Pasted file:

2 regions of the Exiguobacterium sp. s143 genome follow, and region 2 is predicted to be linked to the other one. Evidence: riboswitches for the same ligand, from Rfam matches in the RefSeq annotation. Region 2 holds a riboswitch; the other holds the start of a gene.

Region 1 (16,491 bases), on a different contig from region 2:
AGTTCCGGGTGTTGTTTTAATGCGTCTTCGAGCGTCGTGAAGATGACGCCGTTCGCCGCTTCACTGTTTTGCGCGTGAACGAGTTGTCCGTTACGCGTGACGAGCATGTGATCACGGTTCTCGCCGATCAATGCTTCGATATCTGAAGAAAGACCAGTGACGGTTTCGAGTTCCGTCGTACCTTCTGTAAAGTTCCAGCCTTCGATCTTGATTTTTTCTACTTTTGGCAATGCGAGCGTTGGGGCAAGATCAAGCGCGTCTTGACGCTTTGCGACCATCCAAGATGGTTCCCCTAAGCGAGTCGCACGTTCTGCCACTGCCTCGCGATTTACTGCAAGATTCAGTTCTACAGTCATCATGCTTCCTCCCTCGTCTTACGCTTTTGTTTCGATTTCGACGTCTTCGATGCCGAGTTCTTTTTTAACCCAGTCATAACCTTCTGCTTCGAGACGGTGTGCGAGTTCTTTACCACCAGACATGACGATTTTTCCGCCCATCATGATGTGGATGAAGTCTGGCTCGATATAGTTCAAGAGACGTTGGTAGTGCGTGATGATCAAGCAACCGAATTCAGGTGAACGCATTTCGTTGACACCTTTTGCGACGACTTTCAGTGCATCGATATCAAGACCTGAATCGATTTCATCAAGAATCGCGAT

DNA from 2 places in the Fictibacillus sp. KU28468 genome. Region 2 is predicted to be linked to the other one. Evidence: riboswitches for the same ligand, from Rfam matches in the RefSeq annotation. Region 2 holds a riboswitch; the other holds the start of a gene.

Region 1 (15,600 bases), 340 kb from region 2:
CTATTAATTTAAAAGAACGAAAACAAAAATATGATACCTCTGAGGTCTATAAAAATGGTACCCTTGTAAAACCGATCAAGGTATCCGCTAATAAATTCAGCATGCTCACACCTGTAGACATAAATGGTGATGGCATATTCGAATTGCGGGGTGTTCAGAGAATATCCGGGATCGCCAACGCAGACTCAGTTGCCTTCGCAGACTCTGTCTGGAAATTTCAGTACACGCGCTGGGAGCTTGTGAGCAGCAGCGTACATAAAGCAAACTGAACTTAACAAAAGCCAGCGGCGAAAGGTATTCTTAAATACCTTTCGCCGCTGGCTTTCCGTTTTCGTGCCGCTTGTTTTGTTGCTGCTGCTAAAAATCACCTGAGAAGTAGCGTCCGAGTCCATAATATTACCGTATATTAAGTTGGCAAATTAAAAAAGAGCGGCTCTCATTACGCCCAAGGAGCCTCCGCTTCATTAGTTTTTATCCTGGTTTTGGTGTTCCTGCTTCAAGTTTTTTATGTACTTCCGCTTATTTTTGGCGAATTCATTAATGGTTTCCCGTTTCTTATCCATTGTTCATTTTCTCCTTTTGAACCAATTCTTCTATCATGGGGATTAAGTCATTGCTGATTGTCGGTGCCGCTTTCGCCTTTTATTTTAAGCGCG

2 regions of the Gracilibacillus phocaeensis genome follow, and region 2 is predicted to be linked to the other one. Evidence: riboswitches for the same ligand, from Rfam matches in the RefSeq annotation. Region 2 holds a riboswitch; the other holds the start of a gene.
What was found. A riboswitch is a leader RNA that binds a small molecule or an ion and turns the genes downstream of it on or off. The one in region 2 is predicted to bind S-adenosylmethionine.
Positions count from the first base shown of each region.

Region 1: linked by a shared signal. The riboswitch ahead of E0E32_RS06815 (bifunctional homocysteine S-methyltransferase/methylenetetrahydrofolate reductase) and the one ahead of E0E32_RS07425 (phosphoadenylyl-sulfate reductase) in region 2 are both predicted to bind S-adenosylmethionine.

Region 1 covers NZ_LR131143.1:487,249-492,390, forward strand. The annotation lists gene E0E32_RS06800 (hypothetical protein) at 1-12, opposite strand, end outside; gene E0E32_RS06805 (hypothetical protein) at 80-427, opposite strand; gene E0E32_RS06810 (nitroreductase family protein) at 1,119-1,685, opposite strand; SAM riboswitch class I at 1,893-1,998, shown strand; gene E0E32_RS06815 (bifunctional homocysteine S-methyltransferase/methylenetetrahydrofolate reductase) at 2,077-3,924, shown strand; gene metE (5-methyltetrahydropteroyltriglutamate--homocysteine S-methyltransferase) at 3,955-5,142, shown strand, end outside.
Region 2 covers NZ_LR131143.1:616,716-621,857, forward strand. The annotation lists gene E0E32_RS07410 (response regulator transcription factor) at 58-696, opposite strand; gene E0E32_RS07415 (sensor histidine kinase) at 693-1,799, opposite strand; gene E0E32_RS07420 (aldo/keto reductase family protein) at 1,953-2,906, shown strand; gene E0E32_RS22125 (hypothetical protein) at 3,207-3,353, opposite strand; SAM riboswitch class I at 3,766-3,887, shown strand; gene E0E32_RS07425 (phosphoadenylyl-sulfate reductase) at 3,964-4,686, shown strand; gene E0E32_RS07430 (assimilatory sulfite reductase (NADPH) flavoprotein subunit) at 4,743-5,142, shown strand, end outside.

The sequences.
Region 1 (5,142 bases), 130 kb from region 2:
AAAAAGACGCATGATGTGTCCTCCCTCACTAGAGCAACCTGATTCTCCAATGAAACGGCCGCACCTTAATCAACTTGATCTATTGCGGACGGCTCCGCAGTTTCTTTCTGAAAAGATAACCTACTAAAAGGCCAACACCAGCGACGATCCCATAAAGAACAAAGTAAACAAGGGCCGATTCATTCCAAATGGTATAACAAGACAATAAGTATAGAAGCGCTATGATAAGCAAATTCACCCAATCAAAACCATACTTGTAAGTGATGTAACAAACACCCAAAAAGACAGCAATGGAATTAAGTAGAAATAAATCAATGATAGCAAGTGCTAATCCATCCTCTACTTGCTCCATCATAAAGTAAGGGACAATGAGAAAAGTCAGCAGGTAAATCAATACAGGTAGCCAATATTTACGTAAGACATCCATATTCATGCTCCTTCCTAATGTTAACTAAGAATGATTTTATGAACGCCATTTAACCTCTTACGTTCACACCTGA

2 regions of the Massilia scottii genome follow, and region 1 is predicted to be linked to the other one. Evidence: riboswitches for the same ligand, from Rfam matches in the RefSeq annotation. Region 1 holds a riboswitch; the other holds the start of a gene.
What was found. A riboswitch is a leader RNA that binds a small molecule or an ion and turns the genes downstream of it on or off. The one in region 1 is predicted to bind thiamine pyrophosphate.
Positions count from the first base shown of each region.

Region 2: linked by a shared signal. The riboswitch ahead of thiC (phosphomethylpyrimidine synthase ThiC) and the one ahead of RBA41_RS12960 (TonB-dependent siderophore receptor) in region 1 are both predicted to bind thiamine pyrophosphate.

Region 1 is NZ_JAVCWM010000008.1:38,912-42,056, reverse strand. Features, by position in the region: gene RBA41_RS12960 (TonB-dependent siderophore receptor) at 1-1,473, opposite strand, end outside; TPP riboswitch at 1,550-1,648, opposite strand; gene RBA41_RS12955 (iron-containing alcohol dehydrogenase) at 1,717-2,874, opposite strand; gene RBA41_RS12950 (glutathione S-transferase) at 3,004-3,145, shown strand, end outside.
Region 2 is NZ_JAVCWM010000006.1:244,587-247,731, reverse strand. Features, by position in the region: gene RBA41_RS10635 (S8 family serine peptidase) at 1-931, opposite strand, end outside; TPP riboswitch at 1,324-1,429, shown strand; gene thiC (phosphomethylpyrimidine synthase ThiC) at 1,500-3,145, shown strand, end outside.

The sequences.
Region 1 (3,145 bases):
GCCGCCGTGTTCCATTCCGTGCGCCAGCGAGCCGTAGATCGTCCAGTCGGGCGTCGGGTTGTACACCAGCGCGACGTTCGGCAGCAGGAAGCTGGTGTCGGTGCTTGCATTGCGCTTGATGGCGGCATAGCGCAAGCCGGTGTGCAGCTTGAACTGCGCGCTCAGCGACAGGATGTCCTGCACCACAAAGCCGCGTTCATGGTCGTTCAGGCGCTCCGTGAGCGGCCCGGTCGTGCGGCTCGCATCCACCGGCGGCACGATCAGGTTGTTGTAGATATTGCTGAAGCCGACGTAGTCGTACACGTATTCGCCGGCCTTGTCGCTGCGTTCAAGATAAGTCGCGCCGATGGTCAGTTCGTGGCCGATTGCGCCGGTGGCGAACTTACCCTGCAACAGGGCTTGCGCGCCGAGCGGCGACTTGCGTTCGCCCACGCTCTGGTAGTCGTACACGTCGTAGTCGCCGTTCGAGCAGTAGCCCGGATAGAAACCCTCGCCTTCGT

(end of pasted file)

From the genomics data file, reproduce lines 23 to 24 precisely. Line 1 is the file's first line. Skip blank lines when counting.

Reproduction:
Region 1 (3,145 bases):
GCCGCCGTGTTCCATTCCGTGCGCCAGCGAGCCGTAGATCGTCCAGTCGGGCGTCGGGTTGTACACCAGCGCGACGTTCGGCAGCAGGAAGCTGGTGTCGGTGCTTGCATTGCGCTTGATGGCGGCATAGCGCAAGCCGGTGTGCAGCTTGAACTGCGCGCTCAGCGACAGGATGTCCTGCACCACAAAGCCGCGTTCATGGTCGTTCAGGCGCTCCGTGAGCGGCCCGGTCGTGCGGCTCGCATCCACCGGCGGCACGATCAGGTTGTTGTAGATATTGCTGAAGCCGACGTAGTCGTACACGTATTCGCCGGCCTTGTCGCTGCGTTCAAGATAAGTCGCGCCGATGGTCAGTTCGTGGCCGATTGCGCCGGTGGCGAACTTACCCTGCAACAGGGCTTGCGCGCCGAGCGGCGACTTGCGTTCGCCCACGCTCTGGTAGTCGTACACGTCGTAGTCGCCGTTCGAGCAGTAGCCCGGATAGAAACCCTCGCCTTCGT